Sleep is something that many people take for granted, but since it takes up about one-third of our lives, it’s worth considering carefully. Besides the obvious benefit of providing time for cell regeneration and repair, eight hours of regular, sound sleep sets you up for optimal functioning of mind and body. It strengthens your immune system, improves your mood, and sharpens your alertness and powers of attention. Getting sufficient sleep lowers your risk of high blood pressure, heart disease, obesity, and diabetes, and it makes you less susceptible to accidents. 
Beta: These brainwaves are associated with high levels of alertness and arousal. When beta brainwave patterns dominate, we’re primed to focus and concentrate, to make decisions and think analytically. When you’re analyzing an issue at work, you’re probably in a beta-dominant state. Beta waves are fast, with a higher frequency (between 15-40 hertz). At the higher levels of this range, beta waves are associated with anxiety.
Hi Ulka, thanks for your compliment on my article. Unfortunately, I haven’t come across any studies or much discussion about the problem with habituation and isochronic tones and how to overcome it. The consensus among experienced users is to regularly change the frequencies and music soundtracks you listen to. Adding music to the tones does change the waveform you are stimulated with, so that’s one of the main reasons why I provide different soundtracks for my isochronic tones sessions. I have released some tracks which use amplitude modulations in the music, instead of isochronic tones. It might be worth giving them a try if you haven’t already. I have them in a playlist on YouTube https://www.youtube.com/watch?v=Lj5tHl2cuWw&list=PLveg0IEcZWN6OIRZyLkv0BJADY7Q6xFCl.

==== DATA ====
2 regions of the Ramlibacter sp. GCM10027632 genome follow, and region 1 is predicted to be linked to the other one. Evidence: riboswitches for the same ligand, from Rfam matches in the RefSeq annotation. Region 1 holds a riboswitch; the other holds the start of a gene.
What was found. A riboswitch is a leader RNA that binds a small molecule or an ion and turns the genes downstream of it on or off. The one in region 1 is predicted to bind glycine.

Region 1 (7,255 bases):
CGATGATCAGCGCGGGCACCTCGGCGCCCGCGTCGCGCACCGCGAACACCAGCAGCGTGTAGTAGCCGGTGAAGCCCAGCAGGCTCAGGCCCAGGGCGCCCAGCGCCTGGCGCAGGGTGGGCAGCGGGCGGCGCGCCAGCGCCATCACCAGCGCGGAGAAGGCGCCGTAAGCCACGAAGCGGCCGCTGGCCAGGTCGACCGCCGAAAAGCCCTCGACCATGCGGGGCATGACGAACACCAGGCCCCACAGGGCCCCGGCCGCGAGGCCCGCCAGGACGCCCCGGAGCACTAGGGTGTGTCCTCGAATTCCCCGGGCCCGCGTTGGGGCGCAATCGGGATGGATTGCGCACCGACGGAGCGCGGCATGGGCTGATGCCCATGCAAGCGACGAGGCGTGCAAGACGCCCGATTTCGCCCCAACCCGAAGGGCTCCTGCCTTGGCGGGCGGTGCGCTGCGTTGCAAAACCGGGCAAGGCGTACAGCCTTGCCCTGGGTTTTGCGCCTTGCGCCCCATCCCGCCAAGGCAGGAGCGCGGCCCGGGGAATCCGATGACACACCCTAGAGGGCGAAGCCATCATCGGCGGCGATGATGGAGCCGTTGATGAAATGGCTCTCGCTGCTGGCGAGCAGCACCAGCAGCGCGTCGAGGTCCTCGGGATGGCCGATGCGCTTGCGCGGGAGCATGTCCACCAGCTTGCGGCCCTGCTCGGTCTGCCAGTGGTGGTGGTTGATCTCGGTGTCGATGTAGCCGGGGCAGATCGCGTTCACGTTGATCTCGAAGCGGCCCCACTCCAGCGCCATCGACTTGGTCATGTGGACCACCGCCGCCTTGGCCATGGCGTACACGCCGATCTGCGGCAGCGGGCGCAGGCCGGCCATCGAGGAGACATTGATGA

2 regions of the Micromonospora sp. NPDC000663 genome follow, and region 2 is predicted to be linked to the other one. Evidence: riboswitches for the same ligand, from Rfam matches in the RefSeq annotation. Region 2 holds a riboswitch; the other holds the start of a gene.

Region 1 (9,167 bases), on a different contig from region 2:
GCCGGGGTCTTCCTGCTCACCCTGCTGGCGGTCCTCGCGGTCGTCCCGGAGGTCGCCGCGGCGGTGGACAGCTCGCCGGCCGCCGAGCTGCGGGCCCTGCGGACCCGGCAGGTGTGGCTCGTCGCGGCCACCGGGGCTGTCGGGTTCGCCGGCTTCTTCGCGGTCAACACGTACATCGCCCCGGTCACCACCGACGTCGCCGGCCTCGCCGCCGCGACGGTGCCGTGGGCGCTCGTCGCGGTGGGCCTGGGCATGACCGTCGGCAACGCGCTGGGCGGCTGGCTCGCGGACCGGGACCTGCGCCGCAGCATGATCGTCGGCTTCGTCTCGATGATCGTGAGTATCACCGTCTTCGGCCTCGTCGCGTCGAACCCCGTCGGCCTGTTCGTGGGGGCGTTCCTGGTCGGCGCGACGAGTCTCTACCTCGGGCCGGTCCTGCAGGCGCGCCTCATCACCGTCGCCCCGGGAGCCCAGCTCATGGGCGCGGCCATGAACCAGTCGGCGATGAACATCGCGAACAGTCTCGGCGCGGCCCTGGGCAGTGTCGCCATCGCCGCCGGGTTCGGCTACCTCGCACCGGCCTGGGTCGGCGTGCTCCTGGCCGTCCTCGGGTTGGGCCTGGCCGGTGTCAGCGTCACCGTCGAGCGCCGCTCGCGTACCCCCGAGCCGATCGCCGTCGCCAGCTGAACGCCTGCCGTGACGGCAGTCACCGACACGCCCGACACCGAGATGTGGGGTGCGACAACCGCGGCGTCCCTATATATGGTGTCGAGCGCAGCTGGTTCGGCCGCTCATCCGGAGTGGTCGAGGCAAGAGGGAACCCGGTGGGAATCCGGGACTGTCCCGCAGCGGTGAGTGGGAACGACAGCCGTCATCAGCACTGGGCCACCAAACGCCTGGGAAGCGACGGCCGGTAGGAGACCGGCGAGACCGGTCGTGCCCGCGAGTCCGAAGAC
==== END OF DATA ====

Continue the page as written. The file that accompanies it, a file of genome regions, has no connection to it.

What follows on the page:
Despite the lack of solid evidence of the effectiveness of binaural beats in producing brainwave changes, and that those changes can be effective in altering our conscious states, there do exist hours of recorded binaural beat videos available on YouTube. Some of these are just straight beats designed to ease the listener into various states by gradually varying the frequencies of the beats. A nice example of this can be found in a 90-minute video by Jody Hatton. Others embed the beats into a musical score, which some people find easier to listen to. Spotify has a whole playlist devoted to binaural beats. You can try these and many others to see if this is something that may be helpful to you. The soothing nature of the sounds may be what really helps, but that’s fine if you just want to relax and drift off to sleep. You can also find quite a few apps that generate binaural beats at your phone’s app store. If you want to relax and sleep just be sure to set the frequency in the theta range (4 – 7 Hz). Patients have reported to me that they felt energized or even anxious after listening to a few minutes of the beats, but this was usually because they were set to a high frequency like beta (13 – 16 Hz). Be sure to try listening to the beats for a short time and if they have a negative effect, just stop listening. If you find them helpful, that’s great, and you have a new technique that can be used to promote relaxation, something most of us can use. 
Business executive and radio producer Robert Monroe started experimenting with brainwave entrainment and has a series of powerful out of body experiences using it. In 1971 he published his cult classic “Journeys Out of the Body” sharing his experiences. He later created one of the first audio entrainment companies called Hemi Sync, alongside the Monroe Institute of Applied Sciences.
A 2008 study at Hofstra University played two different binaural beats and a control sound (a babbling brook) to patients with high blood pressure. There was no difference between the groups. In one small study from Japan that was published in the Journal of Neurophysiology in 2006, they played various binaural beats to nine subjects, and observed the resulting EEGs. They found great variability in the results. Their conclusion was that listening to binaural beats can produce activity on the human cerebral cortex, however the cause was more likely a conscious auditory reaction and was not correlated to the frequency of the binaural beat. However, a 2005 study published in Clinical Neurophysiology found that they were able to induce a desired frequency in the EEG matching the phantom beat frequency encoded in a binaural beat, however this was with a single subject and was neither blinded nor controlled.